Need a book? Engineering books recommendations...

Return to index: [Subject] [Thread] [Date] [Author]

Re: Incompetent Plan Checker -- Was: Ceiling deflection damage caused by exc...

[Subject Prev][Subject Next][Thread Prev][Thread Next]
ASLCSE(--nospam--at)aol.com wrote:
Dennis:
 
Thanks for the "lecture". I shall be more careful using the word "incompetent"
What would you call a P.E. "checking" the structural portion for a City Building Dept. where the EOR missed the following major items (just to mention a few):
 
1) There are no rafter ties, just a tiny (ineffective) ridge tie, no ridge beam just a ridge board.
    Using this system, the rafters would have to be trippled just to make stresses work.
2) The load to the exterior headers were taken as half of the "rafter span" in lieu of half of the roof width.
3) Interior second story shear walls are discontinuous and their loads were not transferred through the diaphragm to the 1st story shear walls (only some of the roof lateral loads made it to the base).
 
Now the checker is trying to tell me that he does not have to check the calculations or drawings because the structure "qualifies" for Conventional Light Framing Construction.
 
Luckily it was the contractor who questioned the approved plans and asked me to take a look at them.
 
Antonio S. Luisoni
Consulting S.E.     
Tony,
When doing contract plan checking, the group I worked with knew of engineers and architects who may have been, as you suggest, incompetent, or used to creating an assembly line production that reused information from similar plans over and over again - making the same mistakes. When we see this many times, we will assemble a package including as set of drawings and analysis and submit them to BORPELS. It is up to them to determine competency - beyond this, there is little we can do but make the notation to correct. Ultimately someone pays for additional submittals. Usually the plan check fee assumes corrections will be made and resubmitted with a note explaining what was done (if justifying the original submittal) or where the changes can be found.

Please understand that submittals are not always easy and clear cut. The first step in most plan check is to spend the time to understand the method of design approach used by the EOR. Distribution of shear without grid locations often takes time to try and recreate so we understand where a reference occurs on the plans. Another problem is the reuse of plans or setting up an assembly line system where the submitter makes the same mistake again and again and never corrects his detail library or does not make the details specific to the plan.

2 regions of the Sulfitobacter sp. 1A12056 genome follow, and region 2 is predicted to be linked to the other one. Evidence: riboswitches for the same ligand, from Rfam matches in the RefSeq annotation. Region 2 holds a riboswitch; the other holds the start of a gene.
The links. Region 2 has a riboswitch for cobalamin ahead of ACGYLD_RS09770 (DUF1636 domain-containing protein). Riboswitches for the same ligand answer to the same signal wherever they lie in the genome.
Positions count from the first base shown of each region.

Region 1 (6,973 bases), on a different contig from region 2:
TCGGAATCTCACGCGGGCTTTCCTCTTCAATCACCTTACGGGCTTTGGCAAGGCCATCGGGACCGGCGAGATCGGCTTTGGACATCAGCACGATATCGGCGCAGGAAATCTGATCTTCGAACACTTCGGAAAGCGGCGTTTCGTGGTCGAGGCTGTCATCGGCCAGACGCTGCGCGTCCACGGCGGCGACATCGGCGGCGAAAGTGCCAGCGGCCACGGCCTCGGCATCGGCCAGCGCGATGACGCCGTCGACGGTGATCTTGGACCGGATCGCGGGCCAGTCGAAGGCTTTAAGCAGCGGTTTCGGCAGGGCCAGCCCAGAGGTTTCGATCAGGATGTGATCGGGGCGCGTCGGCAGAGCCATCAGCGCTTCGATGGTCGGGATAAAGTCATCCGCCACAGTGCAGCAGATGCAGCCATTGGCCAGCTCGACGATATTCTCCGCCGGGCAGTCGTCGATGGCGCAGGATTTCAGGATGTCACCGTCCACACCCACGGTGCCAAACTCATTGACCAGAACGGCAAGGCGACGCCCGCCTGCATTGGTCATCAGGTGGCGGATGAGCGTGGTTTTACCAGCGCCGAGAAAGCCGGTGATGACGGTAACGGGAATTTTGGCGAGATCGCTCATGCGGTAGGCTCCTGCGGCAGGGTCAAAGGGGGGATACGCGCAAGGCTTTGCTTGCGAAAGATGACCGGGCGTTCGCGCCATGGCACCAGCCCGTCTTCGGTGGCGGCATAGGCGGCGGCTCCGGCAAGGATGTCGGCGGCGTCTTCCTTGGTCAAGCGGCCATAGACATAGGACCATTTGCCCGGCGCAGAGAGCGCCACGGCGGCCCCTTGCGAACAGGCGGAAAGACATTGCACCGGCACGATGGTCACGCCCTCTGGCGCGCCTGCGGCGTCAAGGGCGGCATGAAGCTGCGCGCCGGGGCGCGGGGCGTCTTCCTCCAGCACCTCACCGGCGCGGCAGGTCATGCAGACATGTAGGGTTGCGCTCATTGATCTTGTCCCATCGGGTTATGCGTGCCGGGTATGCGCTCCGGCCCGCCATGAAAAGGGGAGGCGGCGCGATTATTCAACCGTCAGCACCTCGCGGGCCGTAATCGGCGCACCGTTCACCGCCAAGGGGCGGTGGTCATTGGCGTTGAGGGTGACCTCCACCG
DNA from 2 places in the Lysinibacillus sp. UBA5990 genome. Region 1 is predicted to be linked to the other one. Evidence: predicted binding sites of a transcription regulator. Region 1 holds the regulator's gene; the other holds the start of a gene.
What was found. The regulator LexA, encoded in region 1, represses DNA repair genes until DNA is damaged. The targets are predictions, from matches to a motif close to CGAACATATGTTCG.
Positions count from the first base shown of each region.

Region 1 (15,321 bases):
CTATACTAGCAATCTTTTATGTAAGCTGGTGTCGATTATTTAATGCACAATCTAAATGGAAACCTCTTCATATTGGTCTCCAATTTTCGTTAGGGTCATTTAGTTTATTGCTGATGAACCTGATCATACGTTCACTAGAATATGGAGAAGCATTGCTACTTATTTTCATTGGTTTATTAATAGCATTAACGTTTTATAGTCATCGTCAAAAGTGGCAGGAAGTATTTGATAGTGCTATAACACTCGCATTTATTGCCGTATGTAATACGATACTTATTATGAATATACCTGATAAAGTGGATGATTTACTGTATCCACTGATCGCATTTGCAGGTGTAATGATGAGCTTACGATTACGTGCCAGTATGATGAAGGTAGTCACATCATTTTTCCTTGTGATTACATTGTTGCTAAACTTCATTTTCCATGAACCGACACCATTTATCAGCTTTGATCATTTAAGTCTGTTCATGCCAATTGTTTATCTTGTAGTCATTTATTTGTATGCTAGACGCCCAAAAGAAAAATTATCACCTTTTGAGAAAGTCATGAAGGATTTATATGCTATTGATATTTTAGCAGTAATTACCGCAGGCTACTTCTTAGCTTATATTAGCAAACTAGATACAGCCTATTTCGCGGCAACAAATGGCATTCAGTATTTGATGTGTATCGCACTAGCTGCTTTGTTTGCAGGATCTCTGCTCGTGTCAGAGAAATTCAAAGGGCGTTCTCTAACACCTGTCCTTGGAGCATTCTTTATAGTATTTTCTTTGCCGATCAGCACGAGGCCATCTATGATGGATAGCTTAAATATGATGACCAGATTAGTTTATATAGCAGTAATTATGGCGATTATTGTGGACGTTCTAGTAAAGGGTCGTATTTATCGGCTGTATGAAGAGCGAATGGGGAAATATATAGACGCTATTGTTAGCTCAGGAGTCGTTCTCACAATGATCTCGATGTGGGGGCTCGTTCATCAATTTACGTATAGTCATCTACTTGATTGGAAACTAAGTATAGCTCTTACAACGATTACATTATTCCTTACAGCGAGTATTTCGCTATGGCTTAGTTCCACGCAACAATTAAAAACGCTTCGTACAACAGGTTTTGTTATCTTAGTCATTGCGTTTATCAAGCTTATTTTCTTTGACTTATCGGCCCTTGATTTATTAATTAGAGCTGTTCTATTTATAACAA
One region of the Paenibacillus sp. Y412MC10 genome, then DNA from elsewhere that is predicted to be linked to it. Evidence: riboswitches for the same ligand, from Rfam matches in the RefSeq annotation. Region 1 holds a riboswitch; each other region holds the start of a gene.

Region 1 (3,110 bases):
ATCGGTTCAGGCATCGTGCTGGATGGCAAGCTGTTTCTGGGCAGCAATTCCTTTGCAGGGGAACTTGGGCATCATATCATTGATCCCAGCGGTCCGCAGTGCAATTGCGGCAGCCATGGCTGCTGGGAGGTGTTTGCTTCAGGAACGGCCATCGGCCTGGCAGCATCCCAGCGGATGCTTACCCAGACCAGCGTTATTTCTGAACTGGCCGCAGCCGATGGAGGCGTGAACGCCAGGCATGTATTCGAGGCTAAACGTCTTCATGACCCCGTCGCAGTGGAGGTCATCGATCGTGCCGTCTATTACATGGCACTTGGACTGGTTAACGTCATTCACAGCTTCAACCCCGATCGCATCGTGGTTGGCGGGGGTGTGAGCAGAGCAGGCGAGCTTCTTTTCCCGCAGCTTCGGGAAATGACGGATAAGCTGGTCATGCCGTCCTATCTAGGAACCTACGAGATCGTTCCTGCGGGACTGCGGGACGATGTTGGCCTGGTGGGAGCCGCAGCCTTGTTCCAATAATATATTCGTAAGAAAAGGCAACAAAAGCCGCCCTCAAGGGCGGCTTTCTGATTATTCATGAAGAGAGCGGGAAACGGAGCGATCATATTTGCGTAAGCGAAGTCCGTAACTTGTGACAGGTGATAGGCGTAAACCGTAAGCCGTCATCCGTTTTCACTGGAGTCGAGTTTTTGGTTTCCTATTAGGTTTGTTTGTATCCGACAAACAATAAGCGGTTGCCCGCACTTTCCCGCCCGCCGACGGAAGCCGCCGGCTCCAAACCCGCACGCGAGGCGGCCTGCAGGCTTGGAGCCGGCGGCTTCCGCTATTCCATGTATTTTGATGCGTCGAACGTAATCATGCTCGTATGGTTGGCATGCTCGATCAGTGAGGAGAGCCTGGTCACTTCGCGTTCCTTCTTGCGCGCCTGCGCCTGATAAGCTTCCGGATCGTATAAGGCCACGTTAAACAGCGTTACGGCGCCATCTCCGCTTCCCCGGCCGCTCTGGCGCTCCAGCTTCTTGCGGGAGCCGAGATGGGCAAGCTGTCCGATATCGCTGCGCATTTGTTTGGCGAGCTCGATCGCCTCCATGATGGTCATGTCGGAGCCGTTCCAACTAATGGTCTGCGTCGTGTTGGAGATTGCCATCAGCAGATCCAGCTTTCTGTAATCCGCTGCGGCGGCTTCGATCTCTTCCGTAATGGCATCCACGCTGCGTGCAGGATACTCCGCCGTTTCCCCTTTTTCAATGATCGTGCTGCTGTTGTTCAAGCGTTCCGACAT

I remember writing a computer spreadsheet for the retrofit of URM buildings. I was the lead engineer and the younger engineer below me threw the design at me in disgust when she claimed that I did not write the design software the way she designs but the way I would do the design. She never bothered to ask for instruction, but assumed that everyone designs the same way. We don't  - it's very simple when you see the number of techniques and time saving methods done by different engineers and designers.

You have options when evaluating another engineers work, but to come out publically blasting someone for a remark and making libelous accusations is not the way to do it. Keep it private rather than public as it is not your job to warn the community. If you don't agree with their interpretation of code or method, debate it and let the reader draw their own conclusion.

Respectfully,
Dennis

--

Dennis S. Wish, PE
California Professional Engineer
Structural Engineering Consultant

dennis.wish(--nospam--at)verizon.net


760.564.0884 (office - fax)

This e-mail is intended to be delivered only to the named addressee(s) and may contain information that is confidential and proprietary. If this information is received by anyone other than the named addressee(s), the recipient(s) should immediately notify the sender by e-mail and promptly delete the transmitted material from your computer and server. In no event shall this material be read, used, stored, or retained by anyone other than the named addressee(s) without the express written consent of the sender or the named addressee(s).